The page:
In an email interview with me, Jane Conner explained the inspiration for the book. She stated, “After I completed my Lincoln in Stafford book, I discovered some wonderful information about Lincoln visiting General O.O. Howard’s tent when he was camped at Stafford Courthouse. I thought, ‘Why didn’t I find that in time for the Lincoln book? Maybe I should write another book about all the interesting people who visited Stafford and include that.’”
She added, “Also, since my husband Al and I volunteer at Chatham, we know that people are very curious about Clara Barton, Walt Whitman, and Dr. Mary Walker who visited there during the Civil War. I thought, ‘I could combine their histories and perhaps have a series of interesting tales.’”
Sinners, Saints, and Soldiers in Civil War Stafford is certainly a collection of interesting stories that will satisfy the passive reader, as well as the history enthusiast. There are plenty of little known human-interest stories, even with the list of familiar names in the contents.
The classic design and layout of the book is also worth mentioning and the impressive selection of photographs and illustrations pleasantly complement the text. Scholarly readers, who may be interested in expanding their own research, will appreciate the inclusion of notes and a well-organized index.
As with her previous books, Ms. Conner receives no profits from her publications. Instead she generously donates 100% of the book’s proceeds to a Stafford County Museum fund. Her latest installment will no doubt be received with the same enthusiasm and success as those in the past, as she has once again found a way to showcase the storied legacy of Stafford County.
Upcoming book signings with Jane Hollenbeck Conner:
I can't hold off any longer. Too many of our fellow bloggers have participated in TOCWOC's Top 10 Gettysburg Books poll for me to ignore. I have enjoyed all of their lists and am now aware of some new titles I need to add to my library. Although I live and work in the Fredericksburg area, Gettysburg remains my favorite tour stop and "pleasure" topic. The choices below are based strictly on books I've read. Mr. Schulte... here are my entries Sir.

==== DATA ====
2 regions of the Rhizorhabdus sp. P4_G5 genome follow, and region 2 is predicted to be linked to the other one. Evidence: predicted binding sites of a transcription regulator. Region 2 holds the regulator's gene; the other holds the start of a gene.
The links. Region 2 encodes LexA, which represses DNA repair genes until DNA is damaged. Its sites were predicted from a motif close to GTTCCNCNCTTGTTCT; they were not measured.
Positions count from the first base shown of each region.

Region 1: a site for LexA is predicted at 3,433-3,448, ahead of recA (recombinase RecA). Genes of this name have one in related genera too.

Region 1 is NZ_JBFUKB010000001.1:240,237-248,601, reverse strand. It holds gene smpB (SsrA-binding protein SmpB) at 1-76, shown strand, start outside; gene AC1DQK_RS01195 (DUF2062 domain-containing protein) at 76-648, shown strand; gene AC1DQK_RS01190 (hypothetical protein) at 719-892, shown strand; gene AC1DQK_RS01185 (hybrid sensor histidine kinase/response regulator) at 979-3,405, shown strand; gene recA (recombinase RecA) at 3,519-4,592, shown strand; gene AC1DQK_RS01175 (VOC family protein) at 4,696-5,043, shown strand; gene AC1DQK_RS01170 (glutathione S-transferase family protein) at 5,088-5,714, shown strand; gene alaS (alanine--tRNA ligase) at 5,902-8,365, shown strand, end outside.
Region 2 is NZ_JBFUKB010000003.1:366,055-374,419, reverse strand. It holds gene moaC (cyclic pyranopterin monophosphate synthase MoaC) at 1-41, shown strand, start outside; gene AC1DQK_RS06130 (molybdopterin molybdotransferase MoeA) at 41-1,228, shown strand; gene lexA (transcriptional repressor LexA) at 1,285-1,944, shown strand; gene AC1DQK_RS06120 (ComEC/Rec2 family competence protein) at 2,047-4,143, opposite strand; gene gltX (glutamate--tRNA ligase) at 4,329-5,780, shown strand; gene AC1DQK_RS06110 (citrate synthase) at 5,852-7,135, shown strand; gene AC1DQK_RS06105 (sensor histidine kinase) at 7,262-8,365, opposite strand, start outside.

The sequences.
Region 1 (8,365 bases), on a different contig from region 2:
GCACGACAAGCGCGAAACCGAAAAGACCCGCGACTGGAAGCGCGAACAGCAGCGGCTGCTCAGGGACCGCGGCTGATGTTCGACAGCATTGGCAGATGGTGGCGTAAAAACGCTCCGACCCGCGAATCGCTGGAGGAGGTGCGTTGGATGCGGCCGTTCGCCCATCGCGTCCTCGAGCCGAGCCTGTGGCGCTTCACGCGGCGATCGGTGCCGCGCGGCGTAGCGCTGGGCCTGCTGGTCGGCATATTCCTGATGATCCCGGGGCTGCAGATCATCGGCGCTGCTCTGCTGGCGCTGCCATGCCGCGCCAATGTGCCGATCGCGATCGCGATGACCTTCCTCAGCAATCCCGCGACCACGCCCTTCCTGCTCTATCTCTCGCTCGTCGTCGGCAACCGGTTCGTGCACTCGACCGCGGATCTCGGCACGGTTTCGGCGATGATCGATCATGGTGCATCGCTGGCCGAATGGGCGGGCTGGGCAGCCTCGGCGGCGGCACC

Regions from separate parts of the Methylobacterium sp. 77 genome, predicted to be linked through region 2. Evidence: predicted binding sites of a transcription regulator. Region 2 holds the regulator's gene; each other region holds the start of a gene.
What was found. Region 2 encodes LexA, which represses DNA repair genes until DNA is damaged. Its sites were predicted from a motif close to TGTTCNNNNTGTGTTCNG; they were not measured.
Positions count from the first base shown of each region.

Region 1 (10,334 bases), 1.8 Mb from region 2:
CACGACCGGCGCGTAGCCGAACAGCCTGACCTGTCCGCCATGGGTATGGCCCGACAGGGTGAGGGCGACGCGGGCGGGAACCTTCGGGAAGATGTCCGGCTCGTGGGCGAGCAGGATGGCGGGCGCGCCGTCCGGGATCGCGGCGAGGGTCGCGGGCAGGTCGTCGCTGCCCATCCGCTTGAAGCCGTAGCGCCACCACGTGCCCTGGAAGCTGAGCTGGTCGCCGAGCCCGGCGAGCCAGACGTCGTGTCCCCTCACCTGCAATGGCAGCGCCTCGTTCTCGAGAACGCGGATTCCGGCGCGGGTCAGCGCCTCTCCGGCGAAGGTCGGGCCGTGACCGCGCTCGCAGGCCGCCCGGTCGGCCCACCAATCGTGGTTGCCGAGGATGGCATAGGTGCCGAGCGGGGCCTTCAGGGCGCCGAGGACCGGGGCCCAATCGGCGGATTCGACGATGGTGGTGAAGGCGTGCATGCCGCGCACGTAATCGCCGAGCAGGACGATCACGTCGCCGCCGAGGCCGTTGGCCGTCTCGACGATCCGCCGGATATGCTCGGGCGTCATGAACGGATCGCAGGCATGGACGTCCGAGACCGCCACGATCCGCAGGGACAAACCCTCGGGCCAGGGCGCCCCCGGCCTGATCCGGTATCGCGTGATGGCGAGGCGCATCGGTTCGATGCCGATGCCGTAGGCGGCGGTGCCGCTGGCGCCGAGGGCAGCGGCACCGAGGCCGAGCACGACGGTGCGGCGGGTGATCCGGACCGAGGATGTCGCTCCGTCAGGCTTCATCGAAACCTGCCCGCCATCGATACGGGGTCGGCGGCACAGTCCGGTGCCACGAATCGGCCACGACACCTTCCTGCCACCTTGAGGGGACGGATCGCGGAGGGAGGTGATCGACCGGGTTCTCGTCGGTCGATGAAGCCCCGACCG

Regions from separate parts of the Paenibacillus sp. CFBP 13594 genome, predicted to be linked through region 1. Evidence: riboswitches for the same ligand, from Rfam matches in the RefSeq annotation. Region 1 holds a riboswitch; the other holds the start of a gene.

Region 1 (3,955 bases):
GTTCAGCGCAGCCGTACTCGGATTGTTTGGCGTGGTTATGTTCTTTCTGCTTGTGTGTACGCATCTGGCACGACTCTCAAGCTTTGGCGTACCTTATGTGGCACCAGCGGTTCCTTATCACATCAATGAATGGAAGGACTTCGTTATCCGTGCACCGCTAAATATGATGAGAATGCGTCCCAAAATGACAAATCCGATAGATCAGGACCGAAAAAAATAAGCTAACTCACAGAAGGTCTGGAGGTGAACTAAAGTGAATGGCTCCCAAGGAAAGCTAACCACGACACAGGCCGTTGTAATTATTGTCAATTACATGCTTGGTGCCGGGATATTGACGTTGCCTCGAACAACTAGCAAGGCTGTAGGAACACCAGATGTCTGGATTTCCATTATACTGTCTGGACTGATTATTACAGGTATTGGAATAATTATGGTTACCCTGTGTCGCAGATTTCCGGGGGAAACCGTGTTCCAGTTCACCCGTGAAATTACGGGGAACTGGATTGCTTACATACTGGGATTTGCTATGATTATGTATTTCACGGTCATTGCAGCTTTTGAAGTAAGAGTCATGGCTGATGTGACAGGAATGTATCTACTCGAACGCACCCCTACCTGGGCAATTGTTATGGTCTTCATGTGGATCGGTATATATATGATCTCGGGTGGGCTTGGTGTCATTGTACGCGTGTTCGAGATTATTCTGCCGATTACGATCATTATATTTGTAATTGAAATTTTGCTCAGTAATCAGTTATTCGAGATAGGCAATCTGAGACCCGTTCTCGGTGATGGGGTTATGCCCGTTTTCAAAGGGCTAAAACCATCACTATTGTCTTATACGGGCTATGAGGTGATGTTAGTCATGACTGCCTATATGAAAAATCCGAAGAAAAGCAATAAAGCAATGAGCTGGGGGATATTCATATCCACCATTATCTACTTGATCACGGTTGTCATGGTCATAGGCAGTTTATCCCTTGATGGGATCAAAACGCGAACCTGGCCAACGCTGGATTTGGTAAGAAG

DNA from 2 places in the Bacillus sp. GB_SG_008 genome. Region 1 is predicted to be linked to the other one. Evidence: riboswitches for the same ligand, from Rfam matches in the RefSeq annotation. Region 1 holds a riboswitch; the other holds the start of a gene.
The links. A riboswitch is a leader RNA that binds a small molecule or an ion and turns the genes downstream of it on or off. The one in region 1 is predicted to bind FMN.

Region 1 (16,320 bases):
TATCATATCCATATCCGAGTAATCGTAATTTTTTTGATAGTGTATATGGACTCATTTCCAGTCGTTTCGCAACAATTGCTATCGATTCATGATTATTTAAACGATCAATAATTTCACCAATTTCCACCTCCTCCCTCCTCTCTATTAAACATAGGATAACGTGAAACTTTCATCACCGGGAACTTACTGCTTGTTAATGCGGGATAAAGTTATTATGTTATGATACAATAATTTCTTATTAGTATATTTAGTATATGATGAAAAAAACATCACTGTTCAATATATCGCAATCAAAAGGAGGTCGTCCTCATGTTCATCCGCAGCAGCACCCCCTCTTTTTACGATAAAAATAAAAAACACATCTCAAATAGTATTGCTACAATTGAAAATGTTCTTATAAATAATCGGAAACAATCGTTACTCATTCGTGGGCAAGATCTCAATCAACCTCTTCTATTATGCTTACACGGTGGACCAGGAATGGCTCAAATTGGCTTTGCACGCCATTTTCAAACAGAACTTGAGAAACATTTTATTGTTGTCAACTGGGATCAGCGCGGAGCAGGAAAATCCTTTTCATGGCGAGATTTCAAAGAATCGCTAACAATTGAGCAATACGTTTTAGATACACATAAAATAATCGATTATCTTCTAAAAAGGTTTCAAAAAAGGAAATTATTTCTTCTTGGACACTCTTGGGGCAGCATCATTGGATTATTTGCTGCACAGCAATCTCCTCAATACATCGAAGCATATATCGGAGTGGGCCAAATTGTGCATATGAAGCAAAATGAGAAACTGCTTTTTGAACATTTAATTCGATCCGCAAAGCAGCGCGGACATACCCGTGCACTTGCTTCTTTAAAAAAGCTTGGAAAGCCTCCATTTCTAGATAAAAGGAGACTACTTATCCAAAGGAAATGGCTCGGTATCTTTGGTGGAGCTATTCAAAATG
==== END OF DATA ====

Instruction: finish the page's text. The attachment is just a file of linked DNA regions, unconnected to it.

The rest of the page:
1. The Killer Angels by Michael Shaara I am fortunate enough to have a friendly relationship with Jeff Shaara and I am sure that he hears all the time how his father wrote one of the best books, let alone Civil War books, in the 20th-century. After all, it won the Pulitzer Prize for Fiction in 1975. This is the kind of book that takes a casual reader and turns him into a Civil War buff. The "voice" of Shaara's pen is riveting and the way he captured the ‘character' of the battle is remarkable. I give this winner the top spot for the mass influence it had on the public. How many Civil War buffs can trace their interests back to this title?
2. Stars in Their Courses: The Gettysburg Campaign, June-July 1863 by Shelby Foote I must admit that I am a huge Shelby Foote fan. His writings have always bridged that gap (IMO) between solid research and pleasurable narrative. He wrote non-fiction like a novelist and made history read like a play. This book is entirely self-contained and would be a great introduction or overview to give someone with little knowledge of the event.
3. Gettysburg--The Second Day by Harry W. Pfanz As a former historian at Gettysburg National Military Park, Mr. Pfanz authored what could be the single best study of the July-2 portion of the battle ever published. Although I am by no means a military historian or schooled in tactics, I could easily understand the engagement from that perspective due to the masterful descriptions of the land and the men who fought to possess it. Easily the closest thing I've ever come to a "staff ride." Pfanz's book on the first day is also supposed to be good, but I never read it.
4. Plenty of Blame to Go Around: Jeb Stuart's Controversial Ride to Gettysburg & ONE CONTINUOUS FIGHT: The Retreat from Gettysburg and the Pursuit of Lee's Army of Northern Virginia, July 4-14, 1863 by Eric J. Wittenberg, J. David Petruzzi, Michael F. Nugent I am combining both of these outstanding books into one entry. I have both personal and working relationships with the authors and do not want to appear too biased by giving them two slots. Honestly, "Plenty of Blame" was the best book I read in 2006 and the follow-up volume did not disappoint. These gentlemen have a talent for writing really enjoyable history that leaves all judgments up to the readers. The inclusion of GPS-data for driving tours is phenomenal. All history books should do that.